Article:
'Handmaid's Tale' recap: 'A Woman's Place'

For The Baltimore Sun

This week’s episode of “The Handmaid’s Tale” reminds me of that one particular plot twist in many an action/heist movie: A villainous duo is marked from the beginning, but out of the two, there is always a stooge sidekick that may or may not be bald or have a cockney accent. Just when you think the duo will split everything 50-50, the chiseled main villain will drop the stooge like a hot potato, and the stooge either dies from the literal fall or realizes that he shouldn’t have been playing for Team Bad Guy in the first place.

Such is life in Gilead, where those who helped televise the revolution are now stuck wearing monochromatic Stepford cosplay.

The episode revolves around an upcoming state visit with ambassadors that will make or break trade relations for Gilead. Apparently, they have a thriving organic farmer’s market, but their overall currency is floundering. The Handmaids are put to work making Gilead look spick-and-span, including scrubbing the blood from the wall where traitors are hanged. Offred is distracted by thoughts of her tryst with Nick — silly girl, she’s going to get blood all over her red cloak! — but reminds herself that it can’t go on and definitely won’t later in the episode.

At home, Serena Joy is equally anxious for the visit, which begins with dinner at The Waterford residence. After much fretting, she decides to wear a green dress for the occasion, and reminds Offred that the future of Gilead depends on everyone pretending that no one is brutally enslaved. That’s just bad party conversation.

As much as Serena embodies the villain, locking the Handmaid in the tower and throwing away the key, a crucial element of this episode is digging behind that tightly wound chignon and into her humanity. Through flashbacks, we learn that she and The Commander once shared a passionate, physical relationship (they speed read the conjugal scripture as they tear off each others’ clothes), and worked as a team to plan out the Gilead end of days. Back then, Serena wore her hair loose and long and dressed in pale, pink power suits that would have made Jackie O proud. She even wrote a book called “A Woman’s Place,” which was widely acclaimed and went on to be used as an episode title for Hulu’s prestige drama “The Handmaid’s Tale.”

The party begins with light cocktails and the presentation of Offred as a kind of cultural wonder. Offred is brought before the collective, and The Commander introduces Ambassador Castillo, whom Offred assumes must be a man. Mrs. Castillo, though, is the epitome of confidence and political strength, qualities that stand out in a room full of women barred from projecting those characteristics in one way or another. Ambassador Castillo asks Offred anthropological questions like “Did you choose this life?” and “Are you happy?” and poor Offred meekly responds “yes” to both in order to keep her hands.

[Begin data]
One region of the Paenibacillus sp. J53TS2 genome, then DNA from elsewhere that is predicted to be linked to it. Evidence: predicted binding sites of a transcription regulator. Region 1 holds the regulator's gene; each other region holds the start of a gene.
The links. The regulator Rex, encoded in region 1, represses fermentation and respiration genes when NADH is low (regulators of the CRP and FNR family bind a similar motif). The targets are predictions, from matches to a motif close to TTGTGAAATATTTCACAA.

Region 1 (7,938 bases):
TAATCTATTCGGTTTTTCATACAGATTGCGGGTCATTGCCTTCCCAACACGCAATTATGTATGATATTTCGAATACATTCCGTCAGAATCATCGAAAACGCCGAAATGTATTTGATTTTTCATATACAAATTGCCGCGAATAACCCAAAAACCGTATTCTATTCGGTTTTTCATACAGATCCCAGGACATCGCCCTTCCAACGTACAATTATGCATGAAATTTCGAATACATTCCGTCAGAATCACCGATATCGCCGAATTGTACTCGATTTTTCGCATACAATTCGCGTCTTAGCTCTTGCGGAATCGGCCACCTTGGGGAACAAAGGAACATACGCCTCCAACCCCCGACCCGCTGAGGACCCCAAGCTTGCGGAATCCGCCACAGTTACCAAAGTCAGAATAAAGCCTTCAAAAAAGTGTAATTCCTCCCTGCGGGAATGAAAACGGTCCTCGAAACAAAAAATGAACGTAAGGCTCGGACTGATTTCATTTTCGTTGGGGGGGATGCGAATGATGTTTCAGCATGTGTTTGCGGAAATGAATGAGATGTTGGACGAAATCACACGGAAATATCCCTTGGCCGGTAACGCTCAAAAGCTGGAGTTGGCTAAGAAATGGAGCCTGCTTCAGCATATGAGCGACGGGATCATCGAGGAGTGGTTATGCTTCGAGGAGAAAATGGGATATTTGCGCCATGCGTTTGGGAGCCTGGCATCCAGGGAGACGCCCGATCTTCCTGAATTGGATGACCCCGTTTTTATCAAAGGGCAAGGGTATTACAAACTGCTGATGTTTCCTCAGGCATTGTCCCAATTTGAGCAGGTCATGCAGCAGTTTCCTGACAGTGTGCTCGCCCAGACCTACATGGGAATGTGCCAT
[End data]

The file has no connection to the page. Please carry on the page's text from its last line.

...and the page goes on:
Offred, having satisfied her interrogation, is sent away and the party moves onto organic hor d'oeuvres. Only the best bagel bites for you, Madame Castillo! Commander Waterford boasts that they have sustainable agriculture and low carbon emissions, and Castillo admits “most of our staples are not adjusting to the new weather patterns.” Oh hello, global warming, so glad you could join us as a thematic dystopian element.

The contrast between Serena’s past and present reappears when Ambassador Castillo quotes from “A Woman’s Place” and begins prodding Mrs. Waterford on her days as a political revolutionary. In the old days, Serena spoke at rallies with such passion that she was once arrested for attempting to incite a riot. Castillo then asks if Serena had imagined then that she would one day live in a society where women could not read the book she wrote, and Serena nervously responds that God requires sacrifice in exchange for the deliverance of blessings — MY MY WAS THAT THE OVEN BEEPING? YOU MUST EXCUSE ME.

In another flashback, we see Serena closer to her Lady Godiva days. She and Commander Waterford are plotting revolution with The Followers of the Faithful, and the FBI is watching their every move. But coup is a part of couple, and they take the night off at the movies with a jumbo tub of popcorn, presumably non-organic.

Serena has been working on articles and is considering writing another book about the national fertility crisis. The Commander doesn’t appear immediately enthusiastic, prompting Serena into one of those moments where many women feel obligated to pass the silence with JK JK UGH WHAT A LAME IDEA, but at least he eventually says it’s a good idea and he’ll support her.

Right before the movie starts, The Commander receives a text saying that Operation Giggles in Gilead is officially happening, with three attacks on the government. If you’ll recall from Episode 3, those terror attacks were what lead to the totalitarian backlash, paving the way for The Followers of the Faithful to take control.

“We’re doing God’s work,” Serena says. SHH, the movie’s starting!